Sunday, 16 June 2013

Interesting Ways to Serve Four Everyday Veg

Of course these five very fine vegetables (well more accurately veg and fruit) can be served simply and quickly, as often I do. But sometimes it's good to add this and that to make the flavour more complex, so here are my ideas for four of the current selection in my fridge and veg rack. (There are more - broccoli and leeks for example. But that's for another time.)

Quantities are not given for all recipes, as ratios are not always that important.

Ah, spinach. Often served overcooked and not properly drained - no wonder it's disliked by many. I love it though, and it grows profusely once established. 

Spinach with Goat Cheese, Walnuts and Nutmeg
Nutmeg is optional but lovely.
1  For larger leaves, fold at the stem and slice off any thick bits. Use a good handful of
          leaves per person. Wash, then chop roughly.
2 Put just a few drops of water in a pan and add the leaves. Simmer very gently for about
          4 minutes until wilted, then drain well, pressing the leaves to remove max water.
3 Replace in the pan and add some goat cheese - about a heaped teaspoon per portion -
          together with a tablespoon of chopped walnuts and half a teaspoon of grated
          nutmeg each.
4  Warm through over a gentle heat, stirring. Add black pepper if that appeals, too.
∆               ∆               ∆               ∆               ∆

Mushrooms and garlic - a match made in the kitchen. This recipe serves 3-4 as a side. 
The quantity of mushrooms looks large, but they shrink while cooking.

Baked Mushrooms in Garlic Butter
1  Wipe 500g evenly-sized mushrooms, preferably open cup (i.e. lots of gills showing).
          Remove and save the stalks, trimming off the lower end.
2  Crush or finely chop 4 large peeled garlic cloves and put in a basin with 150g melted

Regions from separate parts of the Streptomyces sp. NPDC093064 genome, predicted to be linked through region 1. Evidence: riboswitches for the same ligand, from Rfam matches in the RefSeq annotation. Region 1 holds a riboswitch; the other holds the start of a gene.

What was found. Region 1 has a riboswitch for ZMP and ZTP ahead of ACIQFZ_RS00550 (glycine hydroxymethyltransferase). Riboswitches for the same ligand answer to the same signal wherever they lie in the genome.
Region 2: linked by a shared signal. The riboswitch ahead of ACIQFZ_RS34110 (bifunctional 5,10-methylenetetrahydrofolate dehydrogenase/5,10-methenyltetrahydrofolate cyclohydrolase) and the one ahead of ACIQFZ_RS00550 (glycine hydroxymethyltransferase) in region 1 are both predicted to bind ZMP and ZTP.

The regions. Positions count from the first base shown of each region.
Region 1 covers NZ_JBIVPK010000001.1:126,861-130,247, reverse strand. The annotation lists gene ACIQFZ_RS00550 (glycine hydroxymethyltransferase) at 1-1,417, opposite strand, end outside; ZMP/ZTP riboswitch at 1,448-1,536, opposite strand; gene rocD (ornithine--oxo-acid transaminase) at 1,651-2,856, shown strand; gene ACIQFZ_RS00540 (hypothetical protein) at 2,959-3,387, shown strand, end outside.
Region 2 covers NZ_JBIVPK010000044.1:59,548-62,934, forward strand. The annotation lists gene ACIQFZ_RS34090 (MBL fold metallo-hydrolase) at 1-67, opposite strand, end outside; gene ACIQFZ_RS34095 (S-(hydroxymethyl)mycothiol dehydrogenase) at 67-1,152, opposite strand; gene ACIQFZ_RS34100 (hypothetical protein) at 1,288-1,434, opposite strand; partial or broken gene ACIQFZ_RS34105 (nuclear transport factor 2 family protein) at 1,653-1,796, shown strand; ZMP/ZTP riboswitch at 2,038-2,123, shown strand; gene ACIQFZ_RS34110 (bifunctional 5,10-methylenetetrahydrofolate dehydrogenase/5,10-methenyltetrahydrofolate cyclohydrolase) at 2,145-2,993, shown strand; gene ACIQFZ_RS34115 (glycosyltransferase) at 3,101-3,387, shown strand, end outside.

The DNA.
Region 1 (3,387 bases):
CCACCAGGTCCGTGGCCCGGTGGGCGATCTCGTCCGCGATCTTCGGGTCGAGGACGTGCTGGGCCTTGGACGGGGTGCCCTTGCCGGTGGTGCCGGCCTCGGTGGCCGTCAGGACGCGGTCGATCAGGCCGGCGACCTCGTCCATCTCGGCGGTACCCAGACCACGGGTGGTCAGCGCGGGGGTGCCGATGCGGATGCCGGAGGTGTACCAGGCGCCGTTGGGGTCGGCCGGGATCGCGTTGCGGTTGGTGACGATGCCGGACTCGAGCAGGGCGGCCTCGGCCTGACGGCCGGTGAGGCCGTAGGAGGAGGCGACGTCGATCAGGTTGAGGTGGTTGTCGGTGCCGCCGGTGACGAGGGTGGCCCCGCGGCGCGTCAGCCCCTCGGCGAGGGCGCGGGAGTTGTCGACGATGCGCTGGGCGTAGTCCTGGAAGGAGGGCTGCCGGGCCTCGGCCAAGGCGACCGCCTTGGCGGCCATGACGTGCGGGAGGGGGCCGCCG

butter, 2 tablespoons of lemon juice and 3 tablespoons of chopped fresh parsley 
          (or 1.5 of dried). Mix well.
3  Put the mushrooms, open side up, in a roasting pan together with the stalks. Use the
          butter mixture  to fill the mushrooms and top the stalks. Grind black pepper over.
4  Bake at 175C for about 15 minutes until the butter is bubbling and the mushrooms
          look done.
∆               ∆               ∆               ∆               ∆

Red, yellow, green and orange peppers are all lovely roasted, but for the recipe below I wouldn't use green.

Honey-Glazed Roasted Peppers
1  Halve one pepper per person - yellow, red or orange or a mix - and remove stalks, 
          seeds and pithy spines. Cut into strips very roughly 5x2cm.
2  Place in a roasting tin with a little olive or rapeseed oil and stir them around to coat.
3  Roast at 175C for 10 minutes, then drizzle a little clear honey over the pieces and
          return to the oven for another 5 minutes.
∆               ∆               ∆               ∆               ∆

Finally, the humble but sweet and lovely pea. This is my favourite way with them, and the recipe serves 2.

French-Style Peas
1  Melt a good knob of butter in a small pan.
2  Peel and chop a medium onion, then fry gently in the butter until soft - about 7-8 mins.
3  Trim and roughly shred a little gem lettuce (or equivalent cos) and add to the pan,
          frying gently for another 2 mins.
4  Stir in 40ml of stock or white wine, and bring up to a simmer.
5  Add two handfuls of frozen peas or petit pois and simmer 5 more mins.
6 Stir in a little black pepper and half a teaspoon of sugar and heat through.

And that's it. Always worth messing about with vegetables to see which combinations appeal. I like to add toasted flaked almonds or pine nuts to veg generally, but once in a while, a lightly cooked carrot served just with a dob of Flora hits the spot. What am I saying?!